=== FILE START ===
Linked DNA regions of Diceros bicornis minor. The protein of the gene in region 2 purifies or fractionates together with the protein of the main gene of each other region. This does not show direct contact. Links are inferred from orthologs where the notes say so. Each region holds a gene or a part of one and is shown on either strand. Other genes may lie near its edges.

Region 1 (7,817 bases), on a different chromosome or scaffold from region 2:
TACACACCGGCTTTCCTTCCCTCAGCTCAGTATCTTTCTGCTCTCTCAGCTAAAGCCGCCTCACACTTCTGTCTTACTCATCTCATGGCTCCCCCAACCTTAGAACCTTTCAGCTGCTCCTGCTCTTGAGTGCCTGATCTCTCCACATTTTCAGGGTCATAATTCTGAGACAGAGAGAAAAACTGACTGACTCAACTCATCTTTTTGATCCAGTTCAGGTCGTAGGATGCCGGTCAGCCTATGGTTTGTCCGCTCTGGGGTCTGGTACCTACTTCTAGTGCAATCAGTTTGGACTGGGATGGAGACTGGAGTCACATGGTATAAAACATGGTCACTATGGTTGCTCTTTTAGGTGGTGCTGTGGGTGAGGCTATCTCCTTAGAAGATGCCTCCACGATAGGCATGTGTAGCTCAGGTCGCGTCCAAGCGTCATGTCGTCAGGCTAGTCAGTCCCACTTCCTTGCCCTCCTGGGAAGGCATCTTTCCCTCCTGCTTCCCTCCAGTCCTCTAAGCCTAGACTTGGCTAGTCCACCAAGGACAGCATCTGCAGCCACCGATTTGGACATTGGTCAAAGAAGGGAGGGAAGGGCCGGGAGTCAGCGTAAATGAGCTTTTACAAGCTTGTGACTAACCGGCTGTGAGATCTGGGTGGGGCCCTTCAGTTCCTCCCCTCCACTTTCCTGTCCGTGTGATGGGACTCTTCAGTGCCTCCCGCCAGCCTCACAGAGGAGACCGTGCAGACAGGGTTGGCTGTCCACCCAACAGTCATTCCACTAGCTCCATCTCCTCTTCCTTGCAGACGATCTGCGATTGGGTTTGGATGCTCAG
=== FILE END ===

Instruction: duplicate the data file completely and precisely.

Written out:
Linked DNA regions of Diceros bicornis minor. The protein of the gene in region 2 purifies or fractionates together with the protein of the main gene of each other region. This does not show direct contact. Links are inferred from orthologs where the notes say so. Each region holds a gene or a part of one and is shown on either strand. Other genes may lie near its edges.

Region 1 (7,817 bases), on a different chromosome or scaffold from region 2:
TACACACCGGCTTTCCTTCCCTCAGCTCAGTATCTTTCTGCTCTCTCAGCTAAAGCCGCCTCACACTTCTGTCTTACTCATCTCATGGCTCCCCCAACCTTAGAACCTTTCAGCTGCTCCTGCTCTTGAGTGCCTGATCTCTCCACATTTTCAGGGTCATAATTCTGAGACAGAGAGAAAAACTGACTGACTCAACTCATCTTTTTGATCCAGTTCAGGTCGTAGGATGCCGGTCAGCCTATGGTTTGTCCGCTCTGGGGTCTGGTACCTACTTCTAGTGCAATCAGTTTGGACTGGGATGGAGACTGGAGTCACATGGTATAAAACATGGTCACTATGGTTGCTCTTTTAGGTGGTGCTGTGGGTGAGGCTATCTCCTTAGAAGATGCCTCCACGATAGGCATGTGTAGCTCAGGTCGCGTCCAAGCGTCATGTCGTCAGGCTAGTCAGTCCCACTTCCTTGCCCTCCTGGGAAGGCATCTTTCCCTCCTGCTTCCCTCCAGTCCTCTAAGCCTAGACTTGGCTAGTCCACCAAGGACAGCATCTGCAGCCACCGATTTGGACATTGGTCAAAGAAGGGAGGGAAGGGCCGGGAGTCAGCGTAAATGAGCTTTTACAAGCTTGTGACTAACCGGCTGTGAGATCTGGGTGGGGCCCTTCAGTTCCTCCCCTCCACTTTCCTGTCCGTGTGATGGGACTCTTCAGTGCCTCCCGCCAGCCTCACAGAGGAGACCGTGCAGACAGGGTTGGCTGTCCACCCAACAGTCATTCCACTAGCTCCATCTCCTCTTCCTTGCAGACGATCTGCGATTGGGTTTGGATGCTCAG